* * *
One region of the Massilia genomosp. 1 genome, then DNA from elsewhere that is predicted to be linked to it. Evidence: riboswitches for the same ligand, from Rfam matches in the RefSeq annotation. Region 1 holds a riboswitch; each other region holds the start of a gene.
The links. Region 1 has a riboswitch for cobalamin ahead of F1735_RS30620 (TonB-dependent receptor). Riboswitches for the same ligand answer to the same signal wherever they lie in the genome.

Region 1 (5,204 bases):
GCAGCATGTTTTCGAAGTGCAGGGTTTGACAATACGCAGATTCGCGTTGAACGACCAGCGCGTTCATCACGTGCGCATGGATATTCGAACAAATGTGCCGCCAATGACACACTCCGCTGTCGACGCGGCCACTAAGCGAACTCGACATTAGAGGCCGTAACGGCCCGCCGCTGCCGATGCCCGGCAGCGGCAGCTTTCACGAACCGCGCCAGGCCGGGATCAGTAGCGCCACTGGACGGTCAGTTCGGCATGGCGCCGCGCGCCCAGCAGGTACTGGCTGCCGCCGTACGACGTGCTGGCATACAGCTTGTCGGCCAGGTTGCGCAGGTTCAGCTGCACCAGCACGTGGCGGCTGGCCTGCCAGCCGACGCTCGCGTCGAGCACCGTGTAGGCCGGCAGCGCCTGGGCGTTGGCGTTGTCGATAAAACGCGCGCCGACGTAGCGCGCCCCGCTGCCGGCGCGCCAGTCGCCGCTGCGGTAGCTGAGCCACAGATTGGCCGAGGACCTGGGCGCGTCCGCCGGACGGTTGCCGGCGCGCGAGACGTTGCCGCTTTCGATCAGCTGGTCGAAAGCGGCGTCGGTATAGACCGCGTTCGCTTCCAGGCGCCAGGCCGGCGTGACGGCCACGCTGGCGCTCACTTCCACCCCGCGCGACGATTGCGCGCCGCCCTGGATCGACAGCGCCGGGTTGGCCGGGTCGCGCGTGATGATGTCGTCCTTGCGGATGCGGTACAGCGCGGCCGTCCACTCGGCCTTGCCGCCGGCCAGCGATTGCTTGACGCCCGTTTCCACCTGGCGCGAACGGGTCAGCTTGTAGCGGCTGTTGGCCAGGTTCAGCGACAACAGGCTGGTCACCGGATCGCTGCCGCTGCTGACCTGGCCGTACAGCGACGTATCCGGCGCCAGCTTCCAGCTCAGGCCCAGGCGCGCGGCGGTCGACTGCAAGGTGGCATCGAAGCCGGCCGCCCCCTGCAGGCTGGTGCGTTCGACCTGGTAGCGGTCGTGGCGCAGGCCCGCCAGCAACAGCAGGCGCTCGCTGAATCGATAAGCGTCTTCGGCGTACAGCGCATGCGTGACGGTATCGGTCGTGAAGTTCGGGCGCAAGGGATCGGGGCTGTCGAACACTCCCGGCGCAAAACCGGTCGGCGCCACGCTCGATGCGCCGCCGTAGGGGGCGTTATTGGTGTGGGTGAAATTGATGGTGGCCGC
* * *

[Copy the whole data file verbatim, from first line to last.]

One region of the Massilia genomosp. 1 genome, then DNA from elsewhere that is predicted to be linked to it. Evidence: riboswitches for the same ligand, from Rfam matches in the RefSeq annotation. Region 1 holds a riboswitch; each other region holds the start of a gene.
The links. Region 1 has a riboswitch for cobalamin ahead of F1735_RS30620 (TonB-dependent receptor). Riboswitches for the same ligand answer to the same signal wherever they lie in the genome.

Region 1 (5,204 bases):
GCAGCATGTTTTCGAAGTGCAGGGTTTGACAATACGCAGATTCGCGTTGAACGACCAGCGCGTTCATCACGTGCGCATGGATATTCGAACAAATGTGCCGCCAATGACACACTCCGCTGTCGACGCGGCCACTAAGCGAACTCGACATTAGAGGCCGTAACGGCCCGCCGCTGCCGATGCCCGGCAGCGGCAGCTTTCACGAACCGCGCCAGGCCGGGATCAGTAGCGCCACTGGACGGTCAGTTCGGCATGGCGCCGCGCGCCCAGCAGGTACTGGCTGCCGCCGTACGACGTGCTGGCATACAGCTTGTCGGCCAGGTTGCGCAGGTTCAGCTGCACCAGCACGTGGCGGCTGGCCTGCCAGCCGACGCTCGCGTCGAGCACCGTGTAGGCCGGCAGCGCCTGGGCGTTGGCGTTGTCGATAAAACGCGCGCCGACGTAGCGCGCCCCGCTGCCGGCGCGCCAGTCGCCGCTGCGGTAGCTGAGCCACAGATTGGCCGAGGACCTGGGCGCGTCCGCCGGACGGTTGCCGGCGCGCGAGACGTTGCCGCTTTCGATCAGCTGGTCGAAAGCGGCGTCGGTATAGACCGCGTTCGCTTCCAGGCGCCAGGCCGGCGTGACGGCCACGCTGGCGCTCACTTCCACCCCGCGCGACGATTGCGCGCCGCCCTGGATCGACAGCGCCGGGTTGGCCGGGTCGCGCGTGATGATGTCGTCCTTGCGGATGCGGTACAGCGCGGCCGTCCACTCGGCCTTGCCGCCGGCCAGCGATTGCTTGACGCCCGTTTCCACCTGGCGCGAACGGGTCAGCTTGTAGCGGCTGTTGGCCAGGTTCAGCGACAACAGGCTGGTCACCGGATCGCTGCCGCTGCTGACCTGGCCGTACAGCGACGTATCCGGCGCCAGCTTCCAGCTCAGGCCCAGGCGCGCGGCGGTCGACTGCAAGGTGGCATCGAAGCCGGCCGCCCCCTGCAGGCTGGTGCGTTCGACCTGGTAGCGGTCGTGGCGCAGGCCCGCCAGCAACAGCAGGCGCTCGCTGAATCGATAAGCGTCTTCGGCGTACAGCGCATGCGTGACGGTATCGGTCGTGAAGTTCGGGCGCAAGGGATCGGGGCTGTCGAACACTCCCGGCGCAAAACCGGTCGGCGCCACGCTCGATGCGCCGCCGTAGGGGGCGTTATTGGTGTGGGTGAAATTGATGGTGGCCGC